Read the whole thing.
Here is a part where she responds to Gates' demonizing of teachers:
If we follow Bill Gates' demand to judge teachers by test scores, we will see stagnation, and he will blame it on teachers. We will see stagnation because a relentless focus on test scores in reading and math will inevitably narrow the curriculum only to what is tested. This is not good education.
"Last week, he said in a speech that teachers should not be paid more for experience and graduate degrees. I wonder why a man of his vast wealth spends so much time trying to figuring out how to cut teachers' pay. Does he truly believe that our nation's schools will get better if we have teachers with less education and less experience? Who does he listen to? He needs to get himself a smarter set of advisers.
"Of course, we need to make teaching a profession that attracts and retains wonderful teachers, but the current anti-teacher rhetoric emanating from him and his confreres demonizes and demoralizes even the best teachers. I have gotten letters from many teachers who tell me that they have had it, they have never felt such disrespect; and I have also met young people who tell me that the current poisonous atmosphere has persuaded them not to become teachers. Why doesn't he make speeches thanking the people who work so hard day after day, educating our nation's children, often in difficult working conditions, most of whom earn less than he pays his secretaries at Microsoft?"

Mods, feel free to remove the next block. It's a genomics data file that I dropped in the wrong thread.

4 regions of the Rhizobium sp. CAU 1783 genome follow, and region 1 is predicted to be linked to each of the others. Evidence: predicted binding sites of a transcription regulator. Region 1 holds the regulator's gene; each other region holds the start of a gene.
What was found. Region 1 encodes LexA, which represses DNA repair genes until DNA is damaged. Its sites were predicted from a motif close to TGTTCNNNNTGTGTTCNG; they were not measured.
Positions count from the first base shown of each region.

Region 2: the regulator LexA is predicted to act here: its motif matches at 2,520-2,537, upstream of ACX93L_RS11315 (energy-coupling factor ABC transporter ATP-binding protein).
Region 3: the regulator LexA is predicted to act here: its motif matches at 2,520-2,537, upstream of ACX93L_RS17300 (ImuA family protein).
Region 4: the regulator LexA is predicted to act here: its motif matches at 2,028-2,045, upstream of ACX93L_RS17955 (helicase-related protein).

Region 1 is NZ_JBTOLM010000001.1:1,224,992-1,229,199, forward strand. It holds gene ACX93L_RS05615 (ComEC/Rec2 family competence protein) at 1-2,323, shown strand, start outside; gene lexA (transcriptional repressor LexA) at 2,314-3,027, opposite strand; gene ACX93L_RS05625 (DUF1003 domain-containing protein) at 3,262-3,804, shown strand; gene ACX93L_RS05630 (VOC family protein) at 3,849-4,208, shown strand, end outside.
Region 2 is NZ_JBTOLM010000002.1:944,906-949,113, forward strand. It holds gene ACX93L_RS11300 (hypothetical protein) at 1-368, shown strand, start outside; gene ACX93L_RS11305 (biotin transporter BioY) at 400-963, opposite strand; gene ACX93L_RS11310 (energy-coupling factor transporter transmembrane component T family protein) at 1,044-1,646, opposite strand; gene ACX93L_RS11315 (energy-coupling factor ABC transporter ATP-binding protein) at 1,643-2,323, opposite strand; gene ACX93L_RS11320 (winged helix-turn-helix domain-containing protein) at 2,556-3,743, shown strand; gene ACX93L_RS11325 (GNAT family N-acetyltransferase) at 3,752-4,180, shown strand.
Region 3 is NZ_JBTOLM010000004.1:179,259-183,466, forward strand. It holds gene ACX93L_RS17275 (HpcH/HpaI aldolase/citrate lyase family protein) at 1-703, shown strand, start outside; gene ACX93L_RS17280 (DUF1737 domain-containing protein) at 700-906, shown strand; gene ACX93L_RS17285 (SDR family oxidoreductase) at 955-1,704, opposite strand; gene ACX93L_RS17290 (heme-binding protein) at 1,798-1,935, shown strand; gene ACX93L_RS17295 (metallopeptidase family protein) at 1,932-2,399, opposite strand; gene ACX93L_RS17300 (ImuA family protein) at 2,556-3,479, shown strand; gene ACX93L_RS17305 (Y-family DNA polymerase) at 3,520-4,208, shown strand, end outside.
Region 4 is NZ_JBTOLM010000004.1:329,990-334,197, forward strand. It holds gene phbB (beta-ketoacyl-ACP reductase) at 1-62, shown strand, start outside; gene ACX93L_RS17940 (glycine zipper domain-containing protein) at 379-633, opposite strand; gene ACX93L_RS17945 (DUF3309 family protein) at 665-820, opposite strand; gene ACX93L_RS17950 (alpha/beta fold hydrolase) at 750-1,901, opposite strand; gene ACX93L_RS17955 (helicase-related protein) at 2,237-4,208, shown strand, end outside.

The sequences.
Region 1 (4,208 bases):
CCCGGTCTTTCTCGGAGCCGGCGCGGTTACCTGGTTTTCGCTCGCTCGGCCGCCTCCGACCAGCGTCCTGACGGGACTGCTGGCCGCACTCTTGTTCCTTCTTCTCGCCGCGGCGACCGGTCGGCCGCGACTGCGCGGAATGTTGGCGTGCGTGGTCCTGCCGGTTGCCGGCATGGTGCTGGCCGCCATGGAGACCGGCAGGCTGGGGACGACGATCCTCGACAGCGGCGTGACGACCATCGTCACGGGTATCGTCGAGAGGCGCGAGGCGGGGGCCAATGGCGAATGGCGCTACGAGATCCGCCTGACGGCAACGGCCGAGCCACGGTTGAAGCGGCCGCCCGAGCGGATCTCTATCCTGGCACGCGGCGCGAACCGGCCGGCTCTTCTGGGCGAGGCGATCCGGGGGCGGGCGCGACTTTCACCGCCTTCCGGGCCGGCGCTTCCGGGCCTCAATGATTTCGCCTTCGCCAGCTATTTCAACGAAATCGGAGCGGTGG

I just had a discussion with another ELA teacher about the upcoming Regents exam.
We think that they are going to do to the ELA Regents exam scores what they did to the 4th-8th grade scores last year.
They have already said they're going to recalibrate them.
That means the rampant inflation of scores the state has seen the past few years is going to disappear.
Which means the scores will drop - a lot.
When the scores plummet, guess who they'll blame for the drop?
Uh, huh - teachers.
And of course as Accountable Talk has pointed out, you'll notice that they're doing all this recalibration of inflated test scores AFTER they have changed teacher evaluations and tied them to test scores.
No mistake there.
It's the fault of the teachers.
Let's fire those "bad teachers," especially the expensive vets, and replace them with those "great teachers," the cheap newbies.
And in a few years, when the newbies make a little more money, we'll call them "bad teachers" and fire them too.
And soon, if Gates and Klein and Bloomberg and other ed deformers get their way, most K-12 education will be done online anyway so it won't matter.
And that's really when you should fear for the future of the Republic.
A handful of billionaire oligarchs making all the policy calls - what do they call that again?
Is it democracy?
No, wait, it's on the tip of my tongue...oh, yeah - an oligarchy.
Whichever you want to call it, it's the same thing.